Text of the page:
October 20, 2020

Lanre Oloyede/ TnTv Network

Experts in the fight and control of Tuberculosis, TB, in Nigeria have advocated for increased funding to the sector so as to enable the country upturn its heavy TB burden.

According to the experts, Tuberculosis remains a major health challenge globally claiming about 1.6 million lives yearly, while between 8-10 million new cases, amounting to one-third of world’s population are diagnosed annually.

Nigeria has the highest TB burden in Africa and ranks 6th in the world with more children under the age of 15 coming down with the disease as a result of persistent vulnerability occasioned by malnutrition.

The TB champions made the call at a pre-conference media briefing organized to sensitize Nigerians on the major thrusts of the upcoming National TB Conference slated for between 17th and 18th of July and the TB Dinner forum fixed for 14th of July, 2019 both in Lagos.

Speaking at the event, the Board Chairman, ‘Stop TB Partnership in Nigeria’, Prof. Lovett Lawson, disclosed that the upcoming conference will focus, among other things, on additional avenues available to shore up funding so as to fill the 76 percent funding gap required to successfully tackle tuberculosis.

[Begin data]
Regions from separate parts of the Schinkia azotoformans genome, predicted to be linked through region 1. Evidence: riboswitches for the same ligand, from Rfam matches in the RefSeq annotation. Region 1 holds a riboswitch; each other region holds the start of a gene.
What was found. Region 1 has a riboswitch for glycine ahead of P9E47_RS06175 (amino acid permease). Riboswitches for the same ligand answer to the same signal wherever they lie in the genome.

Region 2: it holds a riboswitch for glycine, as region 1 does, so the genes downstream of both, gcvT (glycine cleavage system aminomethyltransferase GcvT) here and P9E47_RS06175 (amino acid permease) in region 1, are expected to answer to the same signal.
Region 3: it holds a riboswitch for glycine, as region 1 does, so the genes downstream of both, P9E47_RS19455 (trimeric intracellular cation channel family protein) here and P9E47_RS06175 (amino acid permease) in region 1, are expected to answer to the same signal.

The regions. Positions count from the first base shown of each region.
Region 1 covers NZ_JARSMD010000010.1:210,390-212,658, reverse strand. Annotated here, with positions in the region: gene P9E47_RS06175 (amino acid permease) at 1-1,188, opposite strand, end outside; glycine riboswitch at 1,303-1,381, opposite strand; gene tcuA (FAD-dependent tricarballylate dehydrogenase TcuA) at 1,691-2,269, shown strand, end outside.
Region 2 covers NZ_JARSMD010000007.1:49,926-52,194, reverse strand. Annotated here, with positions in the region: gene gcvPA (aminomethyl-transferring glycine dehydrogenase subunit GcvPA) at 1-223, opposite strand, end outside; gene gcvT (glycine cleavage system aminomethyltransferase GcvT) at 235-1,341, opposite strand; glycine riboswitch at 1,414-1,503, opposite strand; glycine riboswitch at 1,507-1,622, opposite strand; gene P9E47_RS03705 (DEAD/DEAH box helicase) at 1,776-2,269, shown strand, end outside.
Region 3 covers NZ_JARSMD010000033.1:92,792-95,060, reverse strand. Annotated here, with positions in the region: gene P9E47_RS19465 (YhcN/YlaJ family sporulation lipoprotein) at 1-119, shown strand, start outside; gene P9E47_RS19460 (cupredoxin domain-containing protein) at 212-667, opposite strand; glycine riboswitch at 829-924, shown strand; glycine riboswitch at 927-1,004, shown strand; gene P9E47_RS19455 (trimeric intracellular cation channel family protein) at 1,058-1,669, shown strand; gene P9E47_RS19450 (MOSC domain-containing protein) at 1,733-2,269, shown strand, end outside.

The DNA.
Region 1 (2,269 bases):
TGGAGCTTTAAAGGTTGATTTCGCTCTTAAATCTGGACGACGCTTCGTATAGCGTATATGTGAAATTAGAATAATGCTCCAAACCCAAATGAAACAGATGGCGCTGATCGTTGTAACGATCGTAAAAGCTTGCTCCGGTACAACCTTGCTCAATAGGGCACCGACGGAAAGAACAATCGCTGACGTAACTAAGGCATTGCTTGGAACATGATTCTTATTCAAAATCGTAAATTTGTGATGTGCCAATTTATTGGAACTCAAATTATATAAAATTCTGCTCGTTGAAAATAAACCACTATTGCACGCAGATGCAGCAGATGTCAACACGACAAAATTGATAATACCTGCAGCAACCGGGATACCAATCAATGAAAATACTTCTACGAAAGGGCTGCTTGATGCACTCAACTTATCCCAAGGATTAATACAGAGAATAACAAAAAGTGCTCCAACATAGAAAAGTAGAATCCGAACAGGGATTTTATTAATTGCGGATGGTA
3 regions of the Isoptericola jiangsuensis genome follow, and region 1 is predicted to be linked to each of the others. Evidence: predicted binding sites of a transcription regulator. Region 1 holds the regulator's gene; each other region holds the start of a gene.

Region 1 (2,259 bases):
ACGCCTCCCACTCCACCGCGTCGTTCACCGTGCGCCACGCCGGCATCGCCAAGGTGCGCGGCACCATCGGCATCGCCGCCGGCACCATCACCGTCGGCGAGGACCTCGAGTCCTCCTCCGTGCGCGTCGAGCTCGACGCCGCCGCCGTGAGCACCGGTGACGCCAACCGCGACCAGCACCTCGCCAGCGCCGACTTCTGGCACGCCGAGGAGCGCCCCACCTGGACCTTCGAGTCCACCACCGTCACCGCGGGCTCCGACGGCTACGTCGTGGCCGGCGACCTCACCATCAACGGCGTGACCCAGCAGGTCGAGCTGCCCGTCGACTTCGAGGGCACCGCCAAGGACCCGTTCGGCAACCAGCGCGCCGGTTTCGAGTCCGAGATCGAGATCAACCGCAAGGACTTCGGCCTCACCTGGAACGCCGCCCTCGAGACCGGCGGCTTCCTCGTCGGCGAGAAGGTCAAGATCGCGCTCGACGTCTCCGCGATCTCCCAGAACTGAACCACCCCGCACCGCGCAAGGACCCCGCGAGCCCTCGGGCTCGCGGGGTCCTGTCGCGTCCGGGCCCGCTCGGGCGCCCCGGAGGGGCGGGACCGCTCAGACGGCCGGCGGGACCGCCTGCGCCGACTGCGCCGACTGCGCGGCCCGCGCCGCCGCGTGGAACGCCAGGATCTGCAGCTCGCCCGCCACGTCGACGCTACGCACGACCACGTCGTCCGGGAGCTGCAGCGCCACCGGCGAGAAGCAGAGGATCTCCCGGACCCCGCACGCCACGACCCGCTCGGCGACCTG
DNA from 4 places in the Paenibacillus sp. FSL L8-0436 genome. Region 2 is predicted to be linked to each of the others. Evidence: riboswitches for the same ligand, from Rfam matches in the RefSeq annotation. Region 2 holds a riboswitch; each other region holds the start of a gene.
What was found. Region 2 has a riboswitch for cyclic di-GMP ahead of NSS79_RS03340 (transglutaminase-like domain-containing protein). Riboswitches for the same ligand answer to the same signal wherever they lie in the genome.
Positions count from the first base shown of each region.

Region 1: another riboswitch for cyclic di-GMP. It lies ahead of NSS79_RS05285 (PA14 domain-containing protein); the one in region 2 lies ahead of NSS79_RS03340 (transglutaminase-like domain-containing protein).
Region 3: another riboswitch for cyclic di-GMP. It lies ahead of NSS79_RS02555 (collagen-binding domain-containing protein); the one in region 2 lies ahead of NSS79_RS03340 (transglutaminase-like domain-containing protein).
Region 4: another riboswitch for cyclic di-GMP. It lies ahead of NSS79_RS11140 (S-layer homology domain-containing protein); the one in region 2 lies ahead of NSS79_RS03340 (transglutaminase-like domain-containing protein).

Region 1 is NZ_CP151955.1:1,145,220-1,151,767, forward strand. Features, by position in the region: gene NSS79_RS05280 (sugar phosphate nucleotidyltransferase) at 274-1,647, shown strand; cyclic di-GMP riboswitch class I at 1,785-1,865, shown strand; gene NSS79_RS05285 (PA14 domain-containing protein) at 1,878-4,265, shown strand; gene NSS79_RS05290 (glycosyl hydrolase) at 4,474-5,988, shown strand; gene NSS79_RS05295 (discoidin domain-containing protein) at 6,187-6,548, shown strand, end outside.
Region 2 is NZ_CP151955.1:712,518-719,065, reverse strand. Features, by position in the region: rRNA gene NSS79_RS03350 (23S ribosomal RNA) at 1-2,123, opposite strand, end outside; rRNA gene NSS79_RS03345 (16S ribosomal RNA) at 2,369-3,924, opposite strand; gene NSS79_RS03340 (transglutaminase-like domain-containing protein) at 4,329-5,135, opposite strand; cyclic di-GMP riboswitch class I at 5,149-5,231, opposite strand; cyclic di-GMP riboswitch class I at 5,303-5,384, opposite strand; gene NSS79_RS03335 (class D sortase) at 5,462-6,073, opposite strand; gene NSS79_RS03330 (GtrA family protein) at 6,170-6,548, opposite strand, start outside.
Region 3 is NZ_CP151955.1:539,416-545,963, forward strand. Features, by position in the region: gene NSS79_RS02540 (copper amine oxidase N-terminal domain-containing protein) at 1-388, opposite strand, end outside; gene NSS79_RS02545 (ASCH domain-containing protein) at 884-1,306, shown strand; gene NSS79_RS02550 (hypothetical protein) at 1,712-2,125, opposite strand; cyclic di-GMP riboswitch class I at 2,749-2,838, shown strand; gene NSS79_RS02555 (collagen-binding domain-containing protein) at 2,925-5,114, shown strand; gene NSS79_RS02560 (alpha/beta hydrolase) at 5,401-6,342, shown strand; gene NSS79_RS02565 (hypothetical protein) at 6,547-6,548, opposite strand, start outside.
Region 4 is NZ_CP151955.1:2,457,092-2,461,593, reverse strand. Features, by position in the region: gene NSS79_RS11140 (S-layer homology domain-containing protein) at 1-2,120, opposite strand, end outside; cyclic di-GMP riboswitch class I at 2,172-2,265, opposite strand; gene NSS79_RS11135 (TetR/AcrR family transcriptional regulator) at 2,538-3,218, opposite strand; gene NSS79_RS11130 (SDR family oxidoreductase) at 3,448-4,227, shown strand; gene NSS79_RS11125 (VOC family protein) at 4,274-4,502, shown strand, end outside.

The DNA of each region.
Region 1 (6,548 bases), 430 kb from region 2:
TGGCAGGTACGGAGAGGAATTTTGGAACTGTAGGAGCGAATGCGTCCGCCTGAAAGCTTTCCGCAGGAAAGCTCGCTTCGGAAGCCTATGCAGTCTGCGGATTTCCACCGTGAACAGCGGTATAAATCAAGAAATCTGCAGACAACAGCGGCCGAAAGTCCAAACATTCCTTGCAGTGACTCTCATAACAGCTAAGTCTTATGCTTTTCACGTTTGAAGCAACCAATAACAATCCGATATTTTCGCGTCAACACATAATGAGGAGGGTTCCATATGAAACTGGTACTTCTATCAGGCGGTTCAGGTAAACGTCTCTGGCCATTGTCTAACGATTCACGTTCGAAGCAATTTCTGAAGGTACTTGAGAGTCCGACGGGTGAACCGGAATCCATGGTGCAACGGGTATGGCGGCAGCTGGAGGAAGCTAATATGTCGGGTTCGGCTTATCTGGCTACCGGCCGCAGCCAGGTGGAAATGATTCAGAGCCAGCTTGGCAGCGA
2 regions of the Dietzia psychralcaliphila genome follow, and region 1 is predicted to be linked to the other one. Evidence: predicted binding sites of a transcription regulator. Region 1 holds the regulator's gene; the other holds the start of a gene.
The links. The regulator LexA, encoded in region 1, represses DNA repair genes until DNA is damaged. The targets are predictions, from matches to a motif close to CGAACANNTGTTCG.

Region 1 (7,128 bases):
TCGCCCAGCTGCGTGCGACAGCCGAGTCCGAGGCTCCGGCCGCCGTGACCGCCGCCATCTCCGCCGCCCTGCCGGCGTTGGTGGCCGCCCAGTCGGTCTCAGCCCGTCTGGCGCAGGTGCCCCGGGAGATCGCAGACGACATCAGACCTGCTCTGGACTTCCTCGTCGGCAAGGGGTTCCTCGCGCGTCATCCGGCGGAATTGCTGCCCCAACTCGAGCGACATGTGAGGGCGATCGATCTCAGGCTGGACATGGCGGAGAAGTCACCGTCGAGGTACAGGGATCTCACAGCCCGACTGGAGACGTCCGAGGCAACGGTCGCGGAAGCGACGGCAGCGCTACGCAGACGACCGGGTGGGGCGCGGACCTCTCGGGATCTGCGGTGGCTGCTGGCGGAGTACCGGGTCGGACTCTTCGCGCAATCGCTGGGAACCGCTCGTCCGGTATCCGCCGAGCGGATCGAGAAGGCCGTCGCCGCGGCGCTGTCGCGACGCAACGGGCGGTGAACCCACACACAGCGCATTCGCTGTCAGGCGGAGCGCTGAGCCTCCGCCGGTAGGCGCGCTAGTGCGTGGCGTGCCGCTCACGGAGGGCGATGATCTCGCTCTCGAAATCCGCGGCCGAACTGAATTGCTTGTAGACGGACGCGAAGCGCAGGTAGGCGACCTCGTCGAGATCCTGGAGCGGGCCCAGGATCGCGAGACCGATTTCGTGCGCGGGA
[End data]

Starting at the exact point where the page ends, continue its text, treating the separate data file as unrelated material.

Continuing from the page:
While fielding questions from journalists, Lawson revealed that a breakdown of TB funding in Nigeria shows that government provides only 7 percent while external sources account for 17 percent of total funding leaving a wide funding gap of 76 percent amounting to over 310 million dollars.

The Lagos conference is expected to bring together on a round table key actors in TB control in Nigeria and across the globe to stimulate generation of new collaborations for home grown TB research, innovations, solutions, to create awareness and promote best practices in TB programming in Nigeria.

Similarly, the TB Dinner forum is meant to bring together top executives of corporate organizations in both financial and oil and gas sectors to apprise them of the TB situation in the country and solicit their support in terms of funding so as to enable Nigeria meet the global target of ending the scourge by 2030.

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